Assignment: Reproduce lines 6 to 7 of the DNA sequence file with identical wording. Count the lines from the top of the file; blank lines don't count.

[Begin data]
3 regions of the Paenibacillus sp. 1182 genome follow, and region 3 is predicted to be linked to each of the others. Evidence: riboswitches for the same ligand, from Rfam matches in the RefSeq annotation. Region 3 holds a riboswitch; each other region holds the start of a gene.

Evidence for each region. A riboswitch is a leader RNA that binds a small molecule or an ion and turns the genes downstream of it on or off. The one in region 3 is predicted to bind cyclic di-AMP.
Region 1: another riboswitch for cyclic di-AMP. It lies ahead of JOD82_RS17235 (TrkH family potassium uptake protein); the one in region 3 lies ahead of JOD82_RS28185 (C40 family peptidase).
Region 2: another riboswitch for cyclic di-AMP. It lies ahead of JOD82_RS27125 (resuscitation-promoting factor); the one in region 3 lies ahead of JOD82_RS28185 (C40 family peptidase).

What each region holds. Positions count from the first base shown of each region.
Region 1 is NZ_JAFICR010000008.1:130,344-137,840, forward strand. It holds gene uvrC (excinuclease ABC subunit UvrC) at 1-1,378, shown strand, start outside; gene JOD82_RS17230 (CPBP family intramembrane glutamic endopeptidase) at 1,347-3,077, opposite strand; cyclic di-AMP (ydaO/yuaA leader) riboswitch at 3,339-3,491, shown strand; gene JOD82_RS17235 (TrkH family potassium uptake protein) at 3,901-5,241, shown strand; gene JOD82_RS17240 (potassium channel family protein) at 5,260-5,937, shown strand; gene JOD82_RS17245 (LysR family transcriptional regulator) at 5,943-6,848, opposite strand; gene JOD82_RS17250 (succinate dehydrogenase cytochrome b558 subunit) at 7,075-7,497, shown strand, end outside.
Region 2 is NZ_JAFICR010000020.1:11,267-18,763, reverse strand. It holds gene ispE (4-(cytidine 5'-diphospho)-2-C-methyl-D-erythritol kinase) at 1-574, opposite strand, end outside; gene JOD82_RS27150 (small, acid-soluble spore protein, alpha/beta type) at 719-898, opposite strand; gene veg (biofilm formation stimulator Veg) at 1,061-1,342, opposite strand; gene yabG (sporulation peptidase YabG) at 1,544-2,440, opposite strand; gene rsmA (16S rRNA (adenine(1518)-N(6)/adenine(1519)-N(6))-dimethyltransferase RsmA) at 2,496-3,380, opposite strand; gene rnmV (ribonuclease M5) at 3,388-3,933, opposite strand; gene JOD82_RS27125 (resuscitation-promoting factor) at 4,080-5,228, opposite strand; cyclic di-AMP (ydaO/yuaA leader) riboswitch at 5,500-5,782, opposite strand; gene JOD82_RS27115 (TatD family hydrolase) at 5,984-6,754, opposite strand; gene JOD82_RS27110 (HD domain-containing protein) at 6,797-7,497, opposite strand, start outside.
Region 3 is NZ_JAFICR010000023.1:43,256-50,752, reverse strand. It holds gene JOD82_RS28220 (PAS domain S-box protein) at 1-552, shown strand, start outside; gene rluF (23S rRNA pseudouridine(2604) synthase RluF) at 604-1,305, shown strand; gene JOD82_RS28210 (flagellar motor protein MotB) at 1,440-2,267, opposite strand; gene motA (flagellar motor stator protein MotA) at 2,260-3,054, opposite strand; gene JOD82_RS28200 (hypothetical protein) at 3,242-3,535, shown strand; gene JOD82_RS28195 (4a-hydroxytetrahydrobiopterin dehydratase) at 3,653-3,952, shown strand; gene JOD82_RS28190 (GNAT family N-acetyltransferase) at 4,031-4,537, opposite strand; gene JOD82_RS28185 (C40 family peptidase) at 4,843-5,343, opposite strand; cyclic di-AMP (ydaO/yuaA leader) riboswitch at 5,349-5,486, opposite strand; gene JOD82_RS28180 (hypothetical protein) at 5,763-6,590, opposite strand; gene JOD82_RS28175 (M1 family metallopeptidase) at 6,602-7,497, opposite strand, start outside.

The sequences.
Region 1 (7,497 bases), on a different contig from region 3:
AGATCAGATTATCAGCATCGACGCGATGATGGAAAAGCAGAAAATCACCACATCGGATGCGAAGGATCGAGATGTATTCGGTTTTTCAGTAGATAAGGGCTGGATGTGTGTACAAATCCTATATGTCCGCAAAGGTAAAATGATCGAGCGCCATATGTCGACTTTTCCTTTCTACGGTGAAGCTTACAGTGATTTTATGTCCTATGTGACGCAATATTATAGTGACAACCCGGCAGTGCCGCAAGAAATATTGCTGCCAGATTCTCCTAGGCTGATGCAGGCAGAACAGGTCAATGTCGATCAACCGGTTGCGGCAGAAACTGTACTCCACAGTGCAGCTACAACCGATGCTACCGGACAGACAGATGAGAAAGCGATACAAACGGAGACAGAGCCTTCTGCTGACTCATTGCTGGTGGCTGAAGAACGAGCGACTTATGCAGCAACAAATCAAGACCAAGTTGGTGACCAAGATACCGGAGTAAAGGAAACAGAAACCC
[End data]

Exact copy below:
Region 1 is NZ_JAFICR010000008.1:130,344-137,840, forward strand. It holds gene uvrC (excinuclease ABC subunit UvrC) at 1-1,378, shown strand, start outside; gene JOD82_RS17230 (CPBP family intramembrane glutamic endopeptidase) at 1,347-3,077, opposite strand; cyclic di-AMP (ydaO/yuaA leader) riboswitch at 3,339-3,491, shown strand; gene JOD82_RS17235 (TrkH family potassium uptake protein) at 3,901-5,241, shown strand; gene JOD82_RS17240 (potassium channel family protein) at 5,260-5,937, shown strand; gene JOD82_RS17245 (LysR family transcriptional regulator) at 5,943-6,848, opposite strand; gene JOD82_RS17250 (succinate dehydrogenase cytochrome b558 subunit) at 7,075-7,497, shown strand, end outside.
Region 2 is NZ_JAFICR010000020.1:11,267-18,763, reverse strand. It holds gene ispE (4-(cytidine 5'-diphospho)-2-C-methyl-D-erythritol kinase) at 1-574, opposite strand, end outside; gene JOD82_RS27150 (small, acid-soluble spore protein, alpha/beta type) at 719-898, opposite strand; gene veg (biofilm formation stimulator Veg) at 1,061-1,342, opposite strand; gene yabG (sporulation peptidase YabG) at 1,544-2,440, opposite strand; gene rsmA (16S rRNA (adenine(1518)-N(6)/adenine(1519)-N(6))-dimethyltransferase RsmA) at 2,496-3,380, opposite strand; gene rnmV (ribonuclease M5) at 3,388-3,933, opposite strand; gene JOD82_RS27125 (resuscitation-promoting factor) at 4,080-5,228, opposite strand; cyclic di-AMP (ydaO/yuaA leader) riboswitch at 5,500-5,782, opposite strand; gene JOD82_RS27115 (TatD family hydrolase) at 5,984-6,754, opposite strand; gene JOD82_RS27110 (HD domain-containing protein) at 6,797-7,497, opposite strand, start outside.